Arrium Hits up Shareholders for $750m

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Miner and steelmaker Arrium is asking its shareholders to cough up more than $750 million to pay down its debt pile in the face of sliding iron ore prices.

The company, formerly known as OneSteel, is offering new shares to investors at a 26 per cent discount as part of a $754 million capital raising.

OptionsXpress market analyst Ben Le Brun said the company had been forced to offer the massive discount to get investors on board given the current pessimism surrounding high-cost iron ore miners like Arrium.

“Basically they did that because they knew no one would be interested in it if it wasn’t extremely attractive,” he said.

The capital raising is on a large scale for a company with a market capitalisation of less than $900 million.

Arrium will use the money to pay back some of its $1.7 billion in debt, which has become a priority in light of the sliding iron ore price.

Iron ore prices have dropped to around $US82 a tonne, below Arrium’s estimated production costs of $US89 a tonne.

“Debt reduction is a key priority for the company, and today’s announced capital raising reduces our debt significantly in a single step,” acting chairman Peter Smedley said.

Mr Le Brun said the price slide meant the company had little choice but to raise money.

“The company’s hands really were tied,” he said.

“They did have to address this debt pile and, given that their mining operations are going to struggle to be cash flow positive in the short term, they didn’t really have a choice.”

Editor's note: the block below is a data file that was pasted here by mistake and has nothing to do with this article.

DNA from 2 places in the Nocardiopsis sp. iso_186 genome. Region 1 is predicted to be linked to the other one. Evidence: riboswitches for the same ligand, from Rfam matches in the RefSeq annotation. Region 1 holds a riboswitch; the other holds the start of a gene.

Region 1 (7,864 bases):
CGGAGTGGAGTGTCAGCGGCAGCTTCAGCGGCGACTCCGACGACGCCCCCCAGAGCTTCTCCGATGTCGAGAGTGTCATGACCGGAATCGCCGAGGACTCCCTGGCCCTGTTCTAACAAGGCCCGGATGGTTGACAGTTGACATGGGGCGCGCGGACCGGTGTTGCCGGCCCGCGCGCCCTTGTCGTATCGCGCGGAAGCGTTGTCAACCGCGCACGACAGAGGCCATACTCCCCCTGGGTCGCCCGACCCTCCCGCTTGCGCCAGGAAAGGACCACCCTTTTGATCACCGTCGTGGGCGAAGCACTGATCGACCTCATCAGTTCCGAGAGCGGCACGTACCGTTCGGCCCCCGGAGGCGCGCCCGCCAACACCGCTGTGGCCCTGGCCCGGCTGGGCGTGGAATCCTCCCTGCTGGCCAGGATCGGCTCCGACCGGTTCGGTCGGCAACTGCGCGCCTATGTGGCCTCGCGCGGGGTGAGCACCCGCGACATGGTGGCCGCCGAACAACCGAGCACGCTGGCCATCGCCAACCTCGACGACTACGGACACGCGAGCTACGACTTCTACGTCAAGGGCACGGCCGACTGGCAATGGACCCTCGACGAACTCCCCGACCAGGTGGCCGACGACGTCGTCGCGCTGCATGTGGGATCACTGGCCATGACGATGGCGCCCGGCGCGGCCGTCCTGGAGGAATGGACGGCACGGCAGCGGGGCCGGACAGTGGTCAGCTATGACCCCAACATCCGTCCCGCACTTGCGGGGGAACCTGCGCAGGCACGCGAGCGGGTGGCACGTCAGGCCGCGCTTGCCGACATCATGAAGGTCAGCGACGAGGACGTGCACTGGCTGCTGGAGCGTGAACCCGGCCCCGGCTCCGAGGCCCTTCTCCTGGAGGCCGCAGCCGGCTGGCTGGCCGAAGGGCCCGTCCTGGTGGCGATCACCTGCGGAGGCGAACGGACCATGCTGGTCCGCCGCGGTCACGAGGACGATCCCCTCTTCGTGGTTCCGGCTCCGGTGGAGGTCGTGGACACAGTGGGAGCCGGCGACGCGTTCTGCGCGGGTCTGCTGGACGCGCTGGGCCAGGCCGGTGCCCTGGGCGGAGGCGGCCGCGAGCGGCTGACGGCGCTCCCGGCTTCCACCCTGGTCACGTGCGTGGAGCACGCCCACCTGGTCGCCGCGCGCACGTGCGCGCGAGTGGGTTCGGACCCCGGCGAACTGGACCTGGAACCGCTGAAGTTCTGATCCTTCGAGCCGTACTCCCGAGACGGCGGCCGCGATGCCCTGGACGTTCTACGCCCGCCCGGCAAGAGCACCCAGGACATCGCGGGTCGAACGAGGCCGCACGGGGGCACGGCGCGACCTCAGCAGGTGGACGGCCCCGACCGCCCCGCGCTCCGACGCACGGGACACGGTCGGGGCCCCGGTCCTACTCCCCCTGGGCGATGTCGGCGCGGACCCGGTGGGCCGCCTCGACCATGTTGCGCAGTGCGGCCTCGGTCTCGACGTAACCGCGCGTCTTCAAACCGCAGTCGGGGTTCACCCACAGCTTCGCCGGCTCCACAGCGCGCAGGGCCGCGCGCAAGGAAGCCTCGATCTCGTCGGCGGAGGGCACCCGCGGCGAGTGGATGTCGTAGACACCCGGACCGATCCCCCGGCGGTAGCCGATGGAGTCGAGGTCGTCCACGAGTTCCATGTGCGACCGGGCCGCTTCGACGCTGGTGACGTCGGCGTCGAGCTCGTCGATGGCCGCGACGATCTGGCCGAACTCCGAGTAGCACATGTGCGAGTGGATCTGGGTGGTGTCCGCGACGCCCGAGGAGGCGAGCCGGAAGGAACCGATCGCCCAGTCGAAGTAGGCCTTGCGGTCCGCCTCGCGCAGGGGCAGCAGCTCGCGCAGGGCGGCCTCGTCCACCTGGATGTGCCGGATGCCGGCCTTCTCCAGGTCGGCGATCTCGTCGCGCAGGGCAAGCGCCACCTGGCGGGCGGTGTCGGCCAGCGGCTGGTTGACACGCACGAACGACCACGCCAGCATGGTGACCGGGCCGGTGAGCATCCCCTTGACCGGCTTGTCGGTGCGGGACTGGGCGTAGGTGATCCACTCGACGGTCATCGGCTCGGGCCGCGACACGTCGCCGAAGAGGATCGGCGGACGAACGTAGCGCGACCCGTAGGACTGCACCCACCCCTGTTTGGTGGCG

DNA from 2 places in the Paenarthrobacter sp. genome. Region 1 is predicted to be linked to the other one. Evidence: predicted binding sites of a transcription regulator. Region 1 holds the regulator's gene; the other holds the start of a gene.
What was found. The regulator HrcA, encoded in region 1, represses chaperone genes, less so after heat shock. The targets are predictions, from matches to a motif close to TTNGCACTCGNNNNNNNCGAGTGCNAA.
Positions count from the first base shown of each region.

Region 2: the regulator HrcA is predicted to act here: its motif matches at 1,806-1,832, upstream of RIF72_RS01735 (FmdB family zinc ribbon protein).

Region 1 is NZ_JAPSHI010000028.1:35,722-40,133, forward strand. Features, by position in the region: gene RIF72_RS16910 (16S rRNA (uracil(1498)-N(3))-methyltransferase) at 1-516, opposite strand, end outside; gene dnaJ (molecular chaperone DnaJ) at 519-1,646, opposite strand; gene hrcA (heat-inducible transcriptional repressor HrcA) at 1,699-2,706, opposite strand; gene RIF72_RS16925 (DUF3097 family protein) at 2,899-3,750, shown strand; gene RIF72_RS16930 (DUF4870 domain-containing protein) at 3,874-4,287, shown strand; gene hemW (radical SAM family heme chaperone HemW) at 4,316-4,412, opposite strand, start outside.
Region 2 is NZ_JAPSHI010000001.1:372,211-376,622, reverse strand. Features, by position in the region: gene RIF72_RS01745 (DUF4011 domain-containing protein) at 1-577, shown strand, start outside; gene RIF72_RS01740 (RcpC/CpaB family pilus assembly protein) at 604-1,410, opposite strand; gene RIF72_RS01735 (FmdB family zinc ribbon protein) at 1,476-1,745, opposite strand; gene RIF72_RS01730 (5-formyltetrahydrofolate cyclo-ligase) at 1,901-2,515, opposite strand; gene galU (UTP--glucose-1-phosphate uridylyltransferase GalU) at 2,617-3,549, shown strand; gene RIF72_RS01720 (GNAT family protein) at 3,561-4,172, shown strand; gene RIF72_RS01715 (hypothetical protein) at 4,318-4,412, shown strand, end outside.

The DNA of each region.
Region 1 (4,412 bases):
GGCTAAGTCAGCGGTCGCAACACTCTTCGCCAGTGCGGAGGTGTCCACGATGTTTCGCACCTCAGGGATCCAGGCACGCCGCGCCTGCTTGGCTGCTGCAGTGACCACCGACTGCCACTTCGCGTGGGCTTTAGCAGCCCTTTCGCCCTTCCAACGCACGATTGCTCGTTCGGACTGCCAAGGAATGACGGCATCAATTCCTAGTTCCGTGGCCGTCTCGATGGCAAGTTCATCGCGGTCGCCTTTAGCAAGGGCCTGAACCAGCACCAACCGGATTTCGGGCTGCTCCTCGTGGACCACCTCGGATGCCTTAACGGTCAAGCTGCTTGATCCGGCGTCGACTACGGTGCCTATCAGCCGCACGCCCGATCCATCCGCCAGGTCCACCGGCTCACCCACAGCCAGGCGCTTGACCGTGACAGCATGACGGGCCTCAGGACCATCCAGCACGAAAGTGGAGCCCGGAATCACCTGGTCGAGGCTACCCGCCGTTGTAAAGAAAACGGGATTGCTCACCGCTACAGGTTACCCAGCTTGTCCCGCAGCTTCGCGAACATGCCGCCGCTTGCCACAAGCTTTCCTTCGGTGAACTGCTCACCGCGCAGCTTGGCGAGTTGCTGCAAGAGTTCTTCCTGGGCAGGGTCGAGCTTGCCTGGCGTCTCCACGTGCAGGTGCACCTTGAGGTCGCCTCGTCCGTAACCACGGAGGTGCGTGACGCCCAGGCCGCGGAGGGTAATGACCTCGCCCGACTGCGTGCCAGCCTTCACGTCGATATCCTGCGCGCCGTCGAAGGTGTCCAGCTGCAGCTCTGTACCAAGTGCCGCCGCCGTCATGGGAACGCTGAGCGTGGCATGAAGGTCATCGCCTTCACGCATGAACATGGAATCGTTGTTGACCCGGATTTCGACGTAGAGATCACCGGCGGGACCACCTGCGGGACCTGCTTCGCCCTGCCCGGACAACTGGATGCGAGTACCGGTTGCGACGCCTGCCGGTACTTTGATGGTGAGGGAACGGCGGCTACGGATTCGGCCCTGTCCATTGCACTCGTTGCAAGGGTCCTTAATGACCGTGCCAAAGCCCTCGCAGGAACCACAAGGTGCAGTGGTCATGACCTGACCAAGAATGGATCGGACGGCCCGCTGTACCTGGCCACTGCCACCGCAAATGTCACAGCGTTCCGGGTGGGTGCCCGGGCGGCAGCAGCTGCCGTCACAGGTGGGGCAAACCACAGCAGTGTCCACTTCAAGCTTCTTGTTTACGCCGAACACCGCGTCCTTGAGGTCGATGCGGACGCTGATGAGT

The low iron ore price has hit higher-cost miners hard and resulted in the collapse of two producers so far.

But Mr Le Brun said the capital raising could hardly have come at a worse time and would result in significant dilution of investors’ holdings if they didn’t take part.

“Shareholders are damned if they do and damned if they don’t take up the capital raising because it’s so heavily dilutive,” he said.

Arrium hopes to raise $656 million through an entitlement offer, and will allow investors to buy one new share for every share they own, at the heavily discounted price of 48 cents each.

The company’s shares, which were placed in a trading halt on Monday, last traded at 65 cents.

Arrium also hopes to raise at least $98 million from institutional investors.

Arrium shares are not expected to resume trading until the capital raising is complete later in the week.


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